Dozens of Durham residents are frustrated and stressed over being kicked out of their homes to make way for new affordable public housing.
Felicia Meadows says, "I want answers and not just being pacified. Time is winding down."
Meadows is one of the residents that is being forced to move out of the remaining Liberty Street Apartments. It's a place she's called home for the last nine years.
"I want to know that me and my daughter, I'll be able to move and we'll be safe," she adds.
The Liberty Street Apartments are owned by Durham Housing Authority and are all being demolished as part of DHA's plan to improve the quality of public housing. Meadows understands the need for better qualify affordable housing but says, "But where's the affordable housing now? If you're taking it away, and you have nothing, where are you putting people at now and you're forcing people out?
Meadows along with her neighbors need to be out of their homes by May, so DHA can tear down the remaining units, but they're upset with the lack of relocation options DHA is giving them.
"Now, in the end, they're trying to make us go to Oxford Manor. You put me over there, we may not make it out," she said to Troubleshooter Diane Wilson. Due to safety concerns, these residents don't want that option. They also claim they can't get answers from their DHA representative.
"It's been over a week and a half going on two weeks and nobody, but once I contacted you somebody called me today."
Once DHA learned these residents reached out to Wilson, representatives from DHA along with the CEO, Anthony Scott visited with residents.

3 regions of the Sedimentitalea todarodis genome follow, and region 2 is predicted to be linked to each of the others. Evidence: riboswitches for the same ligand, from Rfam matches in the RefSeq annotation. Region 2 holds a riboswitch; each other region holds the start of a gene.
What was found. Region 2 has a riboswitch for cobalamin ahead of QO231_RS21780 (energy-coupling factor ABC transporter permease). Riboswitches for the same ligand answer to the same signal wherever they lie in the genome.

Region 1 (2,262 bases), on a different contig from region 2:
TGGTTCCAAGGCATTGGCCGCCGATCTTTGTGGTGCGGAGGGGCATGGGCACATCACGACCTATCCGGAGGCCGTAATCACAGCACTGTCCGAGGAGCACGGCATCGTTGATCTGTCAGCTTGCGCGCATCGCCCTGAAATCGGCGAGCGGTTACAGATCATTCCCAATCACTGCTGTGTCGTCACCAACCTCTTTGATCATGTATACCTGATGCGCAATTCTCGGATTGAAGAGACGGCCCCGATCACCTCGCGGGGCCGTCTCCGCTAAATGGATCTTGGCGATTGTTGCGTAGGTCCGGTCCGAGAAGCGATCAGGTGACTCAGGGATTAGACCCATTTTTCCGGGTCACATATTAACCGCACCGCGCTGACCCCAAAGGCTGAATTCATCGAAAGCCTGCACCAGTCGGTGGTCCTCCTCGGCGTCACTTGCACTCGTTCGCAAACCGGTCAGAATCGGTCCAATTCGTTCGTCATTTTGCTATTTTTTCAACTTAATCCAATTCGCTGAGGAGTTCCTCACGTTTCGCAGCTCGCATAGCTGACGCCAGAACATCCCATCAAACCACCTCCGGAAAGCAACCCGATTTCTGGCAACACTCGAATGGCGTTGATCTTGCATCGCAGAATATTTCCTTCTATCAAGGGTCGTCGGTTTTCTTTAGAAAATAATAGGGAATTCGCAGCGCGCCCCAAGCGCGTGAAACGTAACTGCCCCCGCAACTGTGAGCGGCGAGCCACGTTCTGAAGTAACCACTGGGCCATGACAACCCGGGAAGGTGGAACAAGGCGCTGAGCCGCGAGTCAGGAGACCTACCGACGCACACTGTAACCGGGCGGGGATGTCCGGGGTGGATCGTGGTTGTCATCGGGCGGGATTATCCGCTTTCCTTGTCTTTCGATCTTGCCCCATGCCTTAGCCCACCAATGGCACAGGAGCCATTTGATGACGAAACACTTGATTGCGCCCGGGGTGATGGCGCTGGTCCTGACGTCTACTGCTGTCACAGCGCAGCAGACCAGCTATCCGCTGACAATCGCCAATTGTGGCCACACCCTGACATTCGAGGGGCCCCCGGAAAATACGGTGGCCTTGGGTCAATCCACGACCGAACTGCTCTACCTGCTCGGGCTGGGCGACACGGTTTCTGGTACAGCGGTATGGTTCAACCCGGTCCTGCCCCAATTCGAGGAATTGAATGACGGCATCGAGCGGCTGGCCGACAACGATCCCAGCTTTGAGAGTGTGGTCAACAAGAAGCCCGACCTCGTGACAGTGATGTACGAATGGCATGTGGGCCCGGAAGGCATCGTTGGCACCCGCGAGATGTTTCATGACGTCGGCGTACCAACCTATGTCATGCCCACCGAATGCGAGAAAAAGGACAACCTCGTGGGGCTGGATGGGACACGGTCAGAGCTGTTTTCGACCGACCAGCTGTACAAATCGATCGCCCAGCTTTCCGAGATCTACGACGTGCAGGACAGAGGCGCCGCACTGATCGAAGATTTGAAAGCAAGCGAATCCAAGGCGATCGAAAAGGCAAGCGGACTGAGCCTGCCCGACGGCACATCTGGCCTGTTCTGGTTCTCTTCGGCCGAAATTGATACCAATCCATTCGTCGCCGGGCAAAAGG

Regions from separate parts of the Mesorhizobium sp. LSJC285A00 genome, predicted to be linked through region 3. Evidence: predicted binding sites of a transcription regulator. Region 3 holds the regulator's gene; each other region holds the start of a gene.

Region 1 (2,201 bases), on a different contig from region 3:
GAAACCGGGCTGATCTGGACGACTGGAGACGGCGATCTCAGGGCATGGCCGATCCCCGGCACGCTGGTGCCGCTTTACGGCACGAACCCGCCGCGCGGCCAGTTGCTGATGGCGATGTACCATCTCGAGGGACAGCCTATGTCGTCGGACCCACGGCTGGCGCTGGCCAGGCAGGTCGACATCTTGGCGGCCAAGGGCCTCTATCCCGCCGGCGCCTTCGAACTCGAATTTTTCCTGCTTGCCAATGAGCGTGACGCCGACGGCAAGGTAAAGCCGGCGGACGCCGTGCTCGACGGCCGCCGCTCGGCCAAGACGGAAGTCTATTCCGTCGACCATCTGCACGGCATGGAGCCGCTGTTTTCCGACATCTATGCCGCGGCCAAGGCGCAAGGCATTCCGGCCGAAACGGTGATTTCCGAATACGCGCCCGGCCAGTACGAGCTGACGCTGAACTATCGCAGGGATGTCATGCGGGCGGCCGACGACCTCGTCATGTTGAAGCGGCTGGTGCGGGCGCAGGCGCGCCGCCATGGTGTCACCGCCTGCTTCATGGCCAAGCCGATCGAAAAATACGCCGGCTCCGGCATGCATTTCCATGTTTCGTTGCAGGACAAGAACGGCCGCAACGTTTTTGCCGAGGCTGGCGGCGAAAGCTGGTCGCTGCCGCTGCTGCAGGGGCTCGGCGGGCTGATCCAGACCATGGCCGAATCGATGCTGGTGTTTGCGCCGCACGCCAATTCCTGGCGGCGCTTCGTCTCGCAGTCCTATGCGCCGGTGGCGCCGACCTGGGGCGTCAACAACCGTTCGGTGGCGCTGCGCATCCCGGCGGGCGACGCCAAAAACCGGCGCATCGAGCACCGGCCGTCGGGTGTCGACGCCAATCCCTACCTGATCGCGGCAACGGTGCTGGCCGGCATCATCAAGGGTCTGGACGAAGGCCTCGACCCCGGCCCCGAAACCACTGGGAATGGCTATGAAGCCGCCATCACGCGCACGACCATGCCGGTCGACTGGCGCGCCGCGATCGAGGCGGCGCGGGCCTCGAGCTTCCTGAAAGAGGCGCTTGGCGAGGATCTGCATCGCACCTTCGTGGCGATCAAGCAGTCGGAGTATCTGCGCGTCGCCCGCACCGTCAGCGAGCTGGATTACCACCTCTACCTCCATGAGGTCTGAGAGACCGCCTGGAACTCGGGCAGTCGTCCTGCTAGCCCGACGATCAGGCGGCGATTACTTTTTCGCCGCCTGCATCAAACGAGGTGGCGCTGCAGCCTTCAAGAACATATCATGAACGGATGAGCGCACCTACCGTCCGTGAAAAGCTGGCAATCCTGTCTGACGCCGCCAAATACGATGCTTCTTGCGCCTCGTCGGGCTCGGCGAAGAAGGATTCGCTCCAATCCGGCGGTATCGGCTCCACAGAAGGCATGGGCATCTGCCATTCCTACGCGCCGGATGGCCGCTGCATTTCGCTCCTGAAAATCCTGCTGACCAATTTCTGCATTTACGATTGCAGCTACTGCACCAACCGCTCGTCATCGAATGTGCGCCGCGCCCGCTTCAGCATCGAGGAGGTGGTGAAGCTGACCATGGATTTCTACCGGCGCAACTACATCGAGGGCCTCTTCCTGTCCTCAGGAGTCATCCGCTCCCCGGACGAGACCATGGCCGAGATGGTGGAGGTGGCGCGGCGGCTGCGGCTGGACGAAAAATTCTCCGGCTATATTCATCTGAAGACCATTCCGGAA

"It's disruptive to existing families. Right? It's like you said moving is not easy. We certainly understand that." Scott says DHA has had community meetings to help their residents understand their options. "The options that we have for relocation are other DHA properties, and so some families are like, I don't want to go to that site or I don't want to go to this site, and so that creates the limbo in terms of saying I don't want to go to another location," Scott adds.
Scott says that these residents just can't request any DHA property, as there needs to be an open unit. If residents don't want to go to the DHA property offered, the agency is working to get housing choice vouchers. "Everything we do has to be blessed and approved by HUD first and foremost. So they've already approved the relocation plan, but then the step of getting vouchers is another process we have to go through," Scott said.
DHA says they hope to have the housing choice vouchers before the move-out date in May, so that gives families another option. Those families who are being forced to leave their homes here will be able to come back once this new DHA housing is complete, but that will take time and be stressful during this relocation process.
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